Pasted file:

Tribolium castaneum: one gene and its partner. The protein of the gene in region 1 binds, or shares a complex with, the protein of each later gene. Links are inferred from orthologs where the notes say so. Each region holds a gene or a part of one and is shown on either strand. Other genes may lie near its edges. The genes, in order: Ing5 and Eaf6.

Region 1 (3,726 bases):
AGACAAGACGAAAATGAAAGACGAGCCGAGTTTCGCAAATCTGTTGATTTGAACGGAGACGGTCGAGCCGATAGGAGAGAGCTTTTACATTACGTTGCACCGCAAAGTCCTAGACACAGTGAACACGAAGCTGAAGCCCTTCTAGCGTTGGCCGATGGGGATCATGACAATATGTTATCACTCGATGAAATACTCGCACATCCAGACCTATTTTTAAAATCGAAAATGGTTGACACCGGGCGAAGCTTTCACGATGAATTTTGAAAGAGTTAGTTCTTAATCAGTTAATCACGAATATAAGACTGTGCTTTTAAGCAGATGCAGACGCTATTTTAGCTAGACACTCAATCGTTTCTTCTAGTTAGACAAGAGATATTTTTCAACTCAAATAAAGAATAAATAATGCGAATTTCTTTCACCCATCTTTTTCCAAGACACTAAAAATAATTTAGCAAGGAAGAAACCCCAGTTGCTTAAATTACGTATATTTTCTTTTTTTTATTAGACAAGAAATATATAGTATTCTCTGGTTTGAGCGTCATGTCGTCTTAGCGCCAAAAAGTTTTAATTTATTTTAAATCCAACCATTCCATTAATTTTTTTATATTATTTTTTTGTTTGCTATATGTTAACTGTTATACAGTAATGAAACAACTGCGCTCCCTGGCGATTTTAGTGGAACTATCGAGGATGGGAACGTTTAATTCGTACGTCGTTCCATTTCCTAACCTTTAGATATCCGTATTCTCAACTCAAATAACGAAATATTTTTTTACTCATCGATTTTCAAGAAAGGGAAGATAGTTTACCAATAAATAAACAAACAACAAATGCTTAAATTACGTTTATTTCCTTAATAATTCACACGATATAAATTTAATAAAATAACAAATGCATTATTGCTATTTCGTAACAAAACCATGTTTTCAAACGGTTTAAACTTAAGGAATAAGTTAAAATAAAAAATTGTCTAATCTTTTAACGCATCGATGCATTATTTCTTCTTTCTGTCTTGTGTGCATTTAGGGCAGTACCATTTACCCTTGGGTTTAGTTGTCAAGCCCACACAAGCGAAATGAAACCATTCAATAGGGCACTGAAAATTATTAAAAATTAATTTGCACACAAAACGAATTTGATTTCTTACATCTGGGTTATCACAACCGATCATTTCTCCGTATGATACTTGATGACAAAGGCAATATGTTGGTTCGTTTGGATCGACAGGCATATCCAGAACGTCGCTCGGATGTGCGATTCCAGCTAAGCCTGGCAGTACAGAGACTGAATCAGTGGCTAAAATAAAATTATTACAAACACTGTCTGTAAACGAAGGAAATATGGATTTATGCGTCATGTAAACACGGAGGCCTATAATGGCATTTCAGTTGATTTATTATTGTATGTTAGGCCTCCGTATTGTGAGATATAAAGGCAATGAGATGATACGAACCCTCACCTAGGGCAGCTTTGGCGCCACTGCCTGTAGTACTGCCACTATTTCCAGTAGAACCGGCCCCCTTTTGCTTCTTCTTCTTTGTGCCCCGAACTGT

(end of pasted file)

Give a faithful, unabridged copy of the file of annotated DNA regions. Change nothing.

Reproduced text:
Tribolium castaneum: one gene and its partner. The protein of the gene in region 1 binds, or shares a complex with, the protein of each later gene. Links are inferred from orthologs where the notes say so. Each region holds a gene or a part of one and is shown on either strand. Other genes may lie near its edges. The genes, in order: Ing5 and Eaf6.

Region 1 (3,726 bases):
AGACAAGACGAAAATGAAAGACGAGCCGAGTTTCGCAAATCTGTTGATTTGAACGGAGACGGTCGAGCCGATAGGAGAGAGCTTTTACATTACGTTGCACCGCAAAGTCCTAGACACAGTGAACACGAAGCTGAAGCCCTTCTAGCGTTGGCCGATGGGGATCATGACAATATGTTATCACTCGATGAAATACTCGCACATCCAGACCTATTTTTAAAATCGAAAATGGTTGACACCGGGCGAAGCTTTCACGATGAATTTTGAAAGAGTTAGTTCTTAATCAGTTAATCACGAATATAAGACTGTGCTTTTAAGCAGATGCAGACGCTATTTTAGCTAGACACTCAATCGTTTCTTCTAGTTAGACAAGAGATATTTTTCAACTCAAATAAAGAATAAATAATGCGAATTTCTTTCACCCATCTTTTTCCAAGACACTAAAAATAATTTAGCAAGGAAGAAACCCCAGTTGCTTAAATTACGTATATTTTCTTTTTTTTATTAGACAAGAAATATATAGTATTCTCTGGTTTGAGCGTCATGTCGTCTTAGCGCCAAAAAGTTTTAATTTATTTTAAATCCAACCATTCCATTAATTTTTTTATATTATTTTTTTGTTTGCTATATGTTAACTGTTATACAGTAATGAAACAACTGCGCTCCCTGGCGATTTTAGTGGAACTATCGAGGATGGGAACGTTTAATTCGTACGTCGTTCCATTTCCTAACCTTTAGATATCCGTATTCTCAACTCAAATAACGAAATATTTTTTTACTCATCGATTTTCAAGAAAGGGAAGATAGTTTACCAATAAATAAACAAACAACAAATGCTTAAATTACGTTTATTTCCTTAATAATTCACACGATATAAATTTAATAAAATAACAAATGCATTATTGCTATTTCGTAACAAAACCATGTTTTCAAACGGTTTAAACTTAAGGAATAAGTTAAAATAAAAAATTGTCTAATCTTTTAACGCATCGATGCATTATTTCTTCTTTCTGTCTTGTGTGCATTTAGGGCAGTACCATTTACCCTTGGGTTTAGTTGTCAAGCCCACACAAGCGAAATGAAACCATTCAATAGGGCACTGAAAATTATTAAAAATTAATTTGCACACAAAACGAATTTGATTTCTTACATCTGGGTTATCACAACCGATCATTTCTCCGTATGATACTTGATGACAAAGGCAATATGTTGGTTCGTTTGGATCGACAGGCATATCCAGAACGTCGCTCGGATGTGCGATTCCAGCTAAGCCTGGCAGTACAGAGACTGAATCAGTGGCTAAAATAAAATTATTACAAACACTGTCTGTAAACGAAGGAAATATGGATTTATGCGTCATGTAAACACGGAGGCCTATAATGGCATTTCAGTTGATTTATTATTGTATGTTAGGCCTCCGTATTGTGAGATATAAAGGCAATGAGATGATACGAACCCTCACCTAGGGCAGCTTTGGCGCCACTGCCTGTAGTACTGCCACTATTTCCAGTAGAACCGGCCCCCTTTTGCTTCTTCTTCTTTGTGCCCCGAACTGT